Art Exhibitions

Best London exhibitions to see in March

Our curator has been scouring every corner of London to find the best up-and-coming artistic talent. Phin's recommendations take us to, Gasworks Gallery in Oval, Project Native Informant in Bethnal Green and Josh Lilley Gallery and Fold Gallery in Fitzrovia.

By Phin Jennings | 20 Feb 2020

Sean Steadman, Courtesy of Project Native Informant


Kennington’s Gasworks is as much a global community centre as it is a gallery. The South London space hosts reading groups, performances, open studios and talks, as well as an acclaimed residency programme. Focussing on giving space to international artists, the Gasworks Studios have hosted Lisa Brice and Jordan Wolfson among others. Glasgow-based Lauren Gault spent her 2019 residency working on her first UK solo exhibition, now exhibited in the gallery downstairs.

The sculptures on show, almost invariably white in colour, examine our relationship with the world around us, tracking the imperceptible changes born of our engagement with our environment. In the main gallery, for example, we find two sculptures of leaping dogs. There is a 20% size difference between them, reflecting the fact that domesticated dogs are this much smaller than their original wild counterparts.

Throughout the exhibition, an ambient soundscape interweaving field recordings of humans and animals can be heard. There is an undeniable sinister edge to the works and this soundtrack makes this explicit, tying together Gault’s nods to the unintended and often invisible consequences of our interventions in the natural world.

Lauren Gault, Courtesy of Gasworks


Across the river in Fitzrovia’s Josh Lilley Gallery is another debut London exhibition. Raised in New Jersey, Celeste Rapone completed her MFA in Chicago, where she has become a key figure in the local art scene. She is represented by forward-thinking gallery Corbett vs. Dempsey and lectures at the Art Institute where she studied.

The pinky-hued figures she paints are, she explains, imaginings of where she may end up if she fails as an artist. Swinging from a basketball hoop, crammed into a tight office cubicle, sitting red-eyed at a table in a bingo hall; Rapone’s characters reflect the “I’ll take anything” approach of the gig economy into which many would-be creatives are forced.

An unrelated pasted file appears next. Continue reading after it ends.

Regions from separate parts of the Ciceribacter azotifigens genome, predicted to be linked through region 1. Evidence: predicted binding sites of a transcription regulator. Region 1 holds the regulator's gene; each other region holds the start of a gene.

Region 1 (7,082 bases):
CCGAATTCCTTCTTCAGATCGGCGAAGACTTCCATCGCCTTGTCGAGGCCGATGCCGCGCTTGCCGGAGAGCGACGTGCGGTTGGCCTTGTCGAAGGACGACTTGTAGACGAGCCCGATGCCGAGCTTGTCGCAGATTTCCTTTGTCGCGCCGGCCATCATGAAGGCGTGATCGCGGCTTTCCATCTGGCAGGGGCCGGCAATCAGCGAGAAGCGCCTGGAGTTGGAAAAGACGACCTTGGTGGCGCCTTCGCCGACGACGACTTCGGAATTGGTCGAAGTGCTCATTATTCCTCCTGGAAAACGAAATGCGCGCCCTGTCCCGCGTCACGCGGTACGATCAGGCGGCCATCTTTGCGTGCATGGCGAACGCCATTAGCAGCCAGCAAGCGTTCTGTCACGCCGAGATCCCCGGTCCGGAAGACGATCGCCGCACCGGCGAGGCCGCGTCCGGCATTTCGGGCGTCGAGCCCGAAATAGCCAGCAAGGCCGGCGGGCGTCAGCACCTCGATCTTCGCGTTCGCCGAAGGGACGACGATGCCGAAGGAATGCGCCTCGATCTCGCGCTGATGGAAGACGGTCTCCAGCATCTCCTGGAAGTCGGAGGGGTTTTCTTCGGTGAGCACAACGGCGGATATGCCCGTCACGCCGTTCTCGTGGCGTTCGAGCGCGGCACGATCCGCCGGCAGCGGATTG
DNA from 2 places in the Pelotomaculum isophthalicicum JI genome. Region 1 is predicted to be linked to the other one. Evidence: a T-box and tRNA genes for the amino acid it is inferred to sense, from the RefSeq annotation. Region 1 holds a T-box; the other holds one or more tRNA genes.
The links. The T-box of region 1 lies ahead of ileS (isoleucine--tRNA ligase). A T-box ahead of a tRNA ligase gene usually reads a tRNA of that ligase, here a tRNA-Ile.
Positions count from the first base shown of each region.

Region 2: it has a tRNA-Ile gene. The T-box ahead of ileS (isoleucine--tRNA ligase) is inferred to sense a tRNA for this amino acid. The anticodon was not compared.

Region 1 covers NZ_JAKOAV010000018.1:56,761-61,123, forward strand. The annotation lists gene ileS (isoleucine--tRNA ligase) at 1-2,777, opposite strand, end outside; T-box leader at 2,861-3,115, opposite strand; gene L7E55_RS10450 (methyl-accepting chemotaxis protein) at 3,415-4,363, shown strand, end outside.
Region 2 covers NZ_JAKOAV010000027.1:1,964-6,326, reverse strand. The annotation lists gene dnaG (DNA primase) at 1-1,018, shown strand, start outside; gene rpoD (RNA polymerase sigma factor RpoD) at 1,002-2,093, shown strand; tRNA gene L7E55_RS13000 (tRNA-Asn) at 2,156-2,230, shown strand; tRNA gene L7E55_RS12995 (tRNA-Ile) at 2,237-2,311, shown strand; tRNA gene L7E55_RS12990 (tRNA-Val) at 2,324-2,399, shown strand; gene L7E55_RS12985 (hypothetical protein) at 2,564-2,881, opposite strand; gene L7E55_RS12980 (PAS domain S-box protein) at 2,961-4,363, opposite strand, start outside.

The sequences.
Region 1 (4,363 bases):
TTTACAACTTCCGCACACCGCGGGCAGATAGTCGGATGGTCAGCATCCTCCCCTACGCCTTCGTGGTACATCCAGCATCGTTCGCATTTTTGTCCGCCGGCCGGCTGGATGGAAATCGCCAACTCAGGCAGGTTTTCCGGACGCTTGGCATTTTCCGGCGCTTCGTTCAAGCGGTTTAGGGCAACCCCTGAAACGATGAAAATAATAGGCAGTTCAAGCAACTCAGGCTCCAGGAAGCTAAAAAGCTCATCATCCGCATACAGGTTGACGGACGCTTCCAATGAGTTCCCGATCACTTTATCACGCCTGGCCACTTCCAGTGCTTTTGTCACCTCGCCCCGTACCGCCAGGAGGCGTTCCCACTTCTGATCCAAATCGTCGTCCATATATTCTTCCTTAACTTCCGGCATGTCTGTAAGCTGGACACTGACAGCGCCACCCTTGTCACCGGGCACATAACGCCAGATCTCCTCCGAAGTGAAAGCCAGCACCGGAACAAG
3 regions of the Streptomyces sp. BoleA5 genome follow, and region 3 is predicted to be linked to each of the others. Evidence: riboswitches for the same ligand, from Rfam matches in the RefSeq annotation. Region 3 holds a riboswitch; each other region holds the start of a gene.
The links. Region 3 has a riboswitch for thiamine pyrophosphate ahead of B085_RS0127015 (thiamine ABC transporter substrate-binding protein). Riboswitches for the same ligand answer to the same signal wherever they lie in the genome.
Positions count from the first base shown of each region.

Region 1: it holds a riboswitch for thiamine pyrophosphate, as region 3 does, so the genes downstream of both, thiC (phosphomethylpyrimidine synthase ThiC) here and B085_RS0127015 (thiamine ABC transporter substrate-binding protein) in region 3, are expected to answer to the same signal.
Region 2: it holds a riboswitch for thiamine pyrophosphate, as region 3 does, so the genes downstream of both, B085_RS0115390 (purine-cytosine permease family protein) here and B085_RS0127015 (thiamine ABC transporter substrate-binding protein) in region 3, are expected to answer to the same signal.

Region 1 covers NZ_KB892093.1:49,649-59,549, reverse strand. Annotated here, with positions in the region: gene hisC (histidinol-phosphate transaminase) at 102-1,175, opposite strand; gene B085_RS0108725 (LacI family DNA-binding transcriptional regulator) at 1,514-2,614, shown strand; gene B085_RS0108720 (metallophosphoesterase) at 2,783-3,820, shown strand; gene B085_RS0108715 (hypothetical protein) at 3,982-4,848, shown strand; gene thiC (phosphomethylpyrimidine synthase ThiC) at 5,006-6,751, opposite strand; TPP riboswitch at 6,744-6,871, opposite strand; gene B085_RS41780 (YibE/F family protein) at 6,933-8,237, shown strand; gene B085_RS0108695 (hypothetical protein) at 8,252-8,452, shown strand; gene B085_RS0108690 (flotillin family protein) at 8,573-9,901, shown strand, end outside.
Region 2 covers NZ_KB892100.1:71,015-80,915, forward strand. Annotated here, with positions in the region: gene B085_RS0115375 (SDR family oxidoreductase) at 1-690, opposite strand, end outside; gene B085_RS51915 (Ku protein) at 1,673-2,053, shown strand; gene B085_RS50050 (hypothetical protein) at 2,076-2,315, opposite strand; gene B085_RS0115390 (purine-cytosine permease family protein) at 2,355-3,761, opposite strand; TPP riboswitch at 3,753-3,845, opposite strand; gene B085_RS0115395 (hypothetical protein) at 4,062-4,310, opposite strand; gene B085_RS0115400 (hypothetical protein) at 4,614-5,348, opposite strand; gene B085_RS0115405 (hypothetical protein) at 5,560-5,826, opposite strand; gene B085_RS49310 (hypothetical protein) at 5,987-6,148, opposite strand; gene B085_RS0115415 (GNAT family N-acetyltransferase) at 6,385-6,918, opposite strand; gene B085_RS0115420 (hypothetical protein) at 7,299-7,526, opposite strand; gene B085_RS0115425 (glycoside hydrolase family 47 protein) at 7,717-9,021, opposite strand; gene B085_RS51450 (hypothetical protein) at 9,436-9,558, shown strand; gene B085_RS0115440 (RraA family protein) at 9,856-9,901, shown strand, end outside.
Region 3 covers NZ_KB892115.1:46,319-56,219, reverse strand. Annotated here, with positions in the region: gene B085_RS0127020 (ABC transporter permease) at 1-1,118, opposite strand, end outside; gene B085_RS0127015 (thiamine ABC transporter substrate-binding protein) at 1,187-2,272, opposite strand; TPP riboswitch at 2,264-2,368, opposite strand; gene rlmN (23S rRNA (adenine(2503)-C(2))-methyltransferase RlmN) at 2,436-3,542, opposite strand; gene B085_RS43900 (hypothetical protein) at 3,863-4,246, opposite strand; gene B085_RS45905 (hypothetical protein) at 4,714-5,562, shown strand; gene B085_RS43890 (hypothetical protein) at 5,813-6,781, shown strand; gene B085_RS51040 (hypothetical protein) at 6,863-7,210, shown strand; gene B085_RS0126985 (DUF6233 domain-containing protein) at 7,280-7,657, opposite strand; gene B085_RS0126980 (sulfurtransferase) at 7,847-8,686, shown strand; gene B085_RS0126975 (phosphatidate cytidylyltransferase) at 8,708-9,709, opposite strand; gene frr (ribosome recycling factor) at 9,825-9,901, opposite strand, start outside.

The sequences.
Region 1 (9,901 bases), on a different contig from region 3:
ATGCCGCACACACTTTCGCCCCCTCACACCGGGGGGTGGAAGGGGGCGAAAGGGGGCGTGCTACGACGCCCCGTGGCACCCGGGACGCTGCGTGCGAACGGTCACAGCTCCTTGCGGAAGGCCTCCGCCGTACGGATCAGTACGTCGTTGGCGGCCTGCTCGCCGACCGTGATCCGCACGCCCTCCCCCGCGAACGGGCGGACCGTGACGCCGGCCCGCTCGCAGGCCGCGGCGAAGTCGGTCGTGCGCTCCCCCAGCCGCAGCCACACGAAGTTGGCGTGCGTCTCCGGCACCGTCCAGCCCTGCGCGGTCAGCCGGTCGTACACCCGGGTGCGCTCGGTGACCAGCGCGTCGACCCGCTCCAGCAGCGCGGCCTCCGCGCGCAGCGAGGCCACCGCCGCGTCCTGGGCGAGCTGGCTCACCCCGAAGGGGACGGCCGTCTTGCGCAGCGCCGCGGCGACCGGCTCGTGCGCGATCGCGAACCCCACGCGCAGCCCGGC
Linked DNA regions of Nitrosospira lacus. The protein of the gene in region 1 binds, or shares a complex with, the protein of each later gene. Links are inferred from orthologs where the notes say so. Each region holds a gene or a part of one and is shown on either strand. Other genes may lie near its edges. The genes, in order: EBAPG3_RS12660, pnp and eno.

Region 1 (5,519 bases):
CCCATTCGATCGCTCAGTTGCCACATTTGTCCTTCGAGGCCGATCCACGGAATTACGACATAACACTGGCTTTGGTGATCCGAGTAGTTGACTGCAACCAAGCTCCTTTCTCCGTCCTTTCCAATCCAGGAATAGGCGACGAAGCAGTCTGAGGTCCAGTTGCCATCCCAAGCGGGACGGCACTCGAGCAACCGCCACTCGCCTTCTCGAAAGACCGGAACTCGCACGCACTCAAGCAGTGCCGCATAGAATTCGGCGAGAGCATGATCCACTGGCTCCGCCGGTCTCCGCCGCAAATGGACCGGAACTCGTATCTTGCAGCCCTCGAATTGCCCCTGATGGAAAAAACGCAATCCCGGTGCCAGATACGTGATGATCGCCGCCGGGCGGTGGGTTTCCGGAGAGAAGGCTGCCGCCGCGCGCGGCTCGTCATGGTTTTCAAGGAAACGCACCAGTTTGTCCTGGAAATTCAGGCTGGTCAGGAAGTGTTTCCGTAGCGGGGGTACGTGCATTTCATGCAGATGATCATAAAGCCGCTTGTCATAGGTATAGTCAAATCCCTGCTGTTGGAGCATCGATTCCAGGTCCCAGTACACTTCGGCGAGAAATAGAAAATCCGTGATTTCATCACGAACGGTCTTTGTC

The artist carries this sense of confinement over to the physical, her figures often forced to crane their necks and bend their bodies impossibly to compete for space within the bounds of the canvas.

Arguably led by Oli Epp in the UK and Rapone in the USA, this use of figurative surrealism to reference the anxiety of everyday life under late capitalism has become popular among a generation of younger artists and collectors. Her first British solo show is set to be an important moment in this movement.

Celeste Rapone, Courtesy of Celeste Rapone


Will Cruickshank escapes the financial and physical confines of being an artist in the city by working from a studio comprised of three disused grain solos on an Essex farm. Instead of canvases and brushes from the art supplies shop, he works with homemade equipment crafted from bicycle wheels, buckets, pans and cement mixers.

His first solo exhibition with FOLD Gallery presents a collection of textile sculptures made with such equipment, and we can tell from its reference in the title that his studio and the materials found around it are the driving forces behind these works. He has explained his process as a relationship between himself, his equipment and his materials. Two partners in this relationship are guided by a singular leader. Unlike most artists, he admits that “often it doesn’t feel like it’s me”.

Cruickshank does not decide what he wants to create and then work out how to do it. The process is simultaneous, the materials and equipment acting as dominant partners in creative decision making. Rather than means to an end, in the Silo works, they lead the process of creation.


Will Cruickshank, Courtesy of Will Cruickshank


It only takes a cursory scroll through Royal Academy and Slade alumnus Sean Steadman’s Instagram page to understand the rich combination of disparate influences that the artist comes into contact with. Miro, Hodgkin, Velazquez and Raphael all get a tile. We see calligraphy from 800 AD next to an Alex Katz painting. Steadman seems to have seen and absorbed too much for his own work to be anything but a deliberate product of these encounters.

His recent abstract paintings have been likened to DIY counter-cultural artefacts; specifically, surfboard graphics and decorations from psytrance raves. This might owe largely to their creeping sense of movement and figuration that makes the viewer feel like they are looking not at a static abstract form but at a still from a film of a morphing, almost-human shape. This reading of his work is consistent with the move to abstraction his practice has seen since his more figurative Royal Academy degree show.

However, it seems more fun to look at Steadman’s work, through the lens of his many influences, as touching on a near infinite number of concealed reference points lifted from the last millennium of art history. On this view, he is a kind of machine with a mysterious method by which he turns the input we see on his Instagram page to the output we see on the walls of Project Native Informant.


Sean Steadman, Courtesy of Project Native Informant

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